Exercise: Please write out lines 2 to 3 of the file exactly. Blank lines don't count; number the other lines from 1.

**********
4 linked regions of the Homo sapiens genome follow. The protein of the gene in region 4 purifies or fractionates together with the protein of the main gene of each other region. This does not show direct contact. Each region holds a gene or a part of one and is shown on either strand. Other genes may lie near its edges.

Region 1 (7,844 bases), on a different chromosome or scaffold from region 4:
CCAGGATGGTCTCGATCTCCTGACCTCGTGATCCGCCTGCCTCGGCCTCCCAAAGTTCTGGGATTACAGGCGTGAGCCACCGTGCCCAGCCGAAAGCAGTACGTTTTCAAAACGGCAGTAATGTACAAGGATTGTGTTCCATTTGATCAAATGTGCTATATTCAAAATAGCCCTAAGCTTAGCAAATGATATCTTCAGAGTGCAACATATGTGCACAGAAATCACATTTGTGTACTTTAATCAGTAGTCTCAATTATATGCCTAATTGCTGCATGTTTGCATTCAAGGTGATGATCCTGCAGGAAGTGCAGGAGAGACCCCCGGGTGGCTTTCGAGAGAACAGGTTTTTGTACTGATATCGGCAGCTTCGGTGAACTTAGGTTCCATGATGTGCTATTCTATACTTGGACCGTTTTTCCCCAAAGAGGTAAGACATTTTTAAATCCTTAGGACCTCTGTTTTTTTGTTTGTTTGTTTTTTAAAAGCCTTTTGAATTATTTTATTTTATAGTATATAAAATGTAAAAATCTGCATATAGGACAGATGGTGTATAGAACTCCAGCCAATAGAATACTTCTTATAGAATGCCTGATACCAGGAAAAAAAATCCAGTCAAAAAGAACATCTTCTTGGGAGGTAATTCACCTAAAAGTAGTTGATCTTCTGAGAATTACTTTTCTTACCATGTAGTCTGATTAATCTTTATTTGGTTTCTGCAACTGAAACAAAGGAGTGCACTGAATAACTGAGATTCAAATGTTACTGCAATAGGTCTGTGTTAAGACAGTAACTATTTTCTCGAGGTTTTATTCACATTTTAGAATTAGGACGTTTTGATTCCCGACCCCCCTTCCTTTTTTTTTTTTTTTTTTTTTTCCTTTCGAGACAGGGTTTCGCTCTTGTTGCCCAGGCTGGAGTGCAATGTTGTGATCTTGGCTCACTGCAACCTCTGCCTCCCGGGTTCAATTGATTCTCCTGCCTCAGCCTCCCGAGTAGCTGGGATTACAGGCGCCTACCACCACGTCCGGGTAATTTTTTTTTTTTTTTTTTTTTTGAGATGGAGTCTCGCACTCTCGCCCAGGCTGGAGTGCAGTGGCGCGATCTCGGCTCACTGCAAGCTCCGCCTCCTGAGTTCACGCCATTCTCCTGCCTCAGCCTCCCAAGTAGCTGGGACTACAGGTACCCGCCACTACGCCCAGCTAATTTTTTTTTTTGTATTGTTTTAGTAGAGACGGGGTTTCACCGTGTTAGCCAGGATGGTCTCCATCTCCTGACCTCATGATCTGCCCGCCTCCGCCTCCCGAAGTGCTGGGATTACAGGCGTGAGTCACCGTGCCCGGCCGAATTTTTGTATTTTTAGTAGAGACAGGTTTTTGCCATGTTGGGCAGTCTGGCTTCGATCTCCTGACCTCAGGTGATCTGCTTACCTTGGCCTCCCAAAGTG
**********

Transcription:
Region 1 (7,844 bases), on a different chromosome or scaffold from region 4:
CCAGGATGGTCTCGATCTCCTGACCTCGTGATCCGCCTGCCTCGGCCTCCCAAAGTTCTGGGATTACAGGCGTGAGCCACCGTGCCCAGCCGAAAGCAGTACGTTTTCAAAACGGCAGTAATGTACAAGGATTGTGTTCCATTTGATCAAATGTGCTATATTCAAAATAGCCCTAAGCTTAGCAAATGATATCTTCAGAGTGCAACATATGTGCACAGAAATCACATTTGTGTACTTTAATCAGTAGTCTCAATTATATGCCTAATTGCTGCATGTTTGCATTCAAGGTGATGATCCTGCAGGAAGTGCAGGAGAGACCCCCGGGTGGCTTTCGAGAGAACAGGTTTTTGTACTGATATCGGCAGCTTCGGTGAACTTAGGTTCCATGATGTGCTATTCTATACTTGGACCGTTTTTCCCCAAAGAGGTAAGACATTTTTAAATCCTTAGGACCTCTGTTTTTTTGTTTGTTTGTTTTTTAAAAGCCTTTTGAATTATTTTATTTTATAGTATATAAAATGTAAAAATCTGCATATAGGACAGATGGTGTATAGAACTCCAGCCAATAGAATACTTCTTATAGAATGCCTGATACCAGGAAAAAAAATCCAGTCAAAAAGAACATCTTCTTGGGAGGTAATTCACCTAAAAGTAGTTGATCTTCTGAGAATTACTTTTCTTACCATGTAGTCTGATTAATCTTTATTTGGTTTCTGCAACTGAAACAAAGGAGTGCACTGAATAACTGAGATTCAAATGTTACTGCAATAGGTCTGTGTTAAGACAGTAACTATTTTCTCGAGGTTTTATTCACATTTTAGAATTAGGACGTTTTGATTCCCGACCCCCCTTCCTTTTTTTTTTTTTTTTTTTTTTCCTTTCGAGACAGGGTTTCGCTCTTGTTGCCCAGGCTGGAGTGCAATGTTGTGATCTTGGCTCACTGCAACCTCTGCCTCCCGGGTTCAATTGATTCTCCTGCCTCAGCCTCCCGAGTAGCTGGGATTACAGGCGCCTACCACCACGTCCGGGTAATTTTTTTTTTTTTTTTTTTTTTGAGATGGAGTCTCGCACTCTCGCCCAGGCTGGAGTGCAGTGGCGCGATCTCGGCTCACTGCAAGCTCCGCCTCCTGAGTTCACGCCATTCTCCTGCCTCAGCCTCCCAAGTAGCTGGGACTACAGGTACCCGCCACTACGCCCAGCTAATTTTTTTTTTTGTATTGTTTTAGTAGAGACGGGGTTTCACCGTGTTAGCCAGGATGGTCTCCATCTCCTGACCTCATGATCTGCCCGCCTCCGCCTCCCGAAGTGCTGGGATTACAGGCGTGAGTCACCGTGCCCGGCCGAATTTTTGTATTTTTAGTAGAGACAGGTTTTTGCCATGTTGGGCAGTCTGGCTTCGATCTCCTGACCTCAGGTGATCTGCTTACCTTGGCCTCCCAAAGTG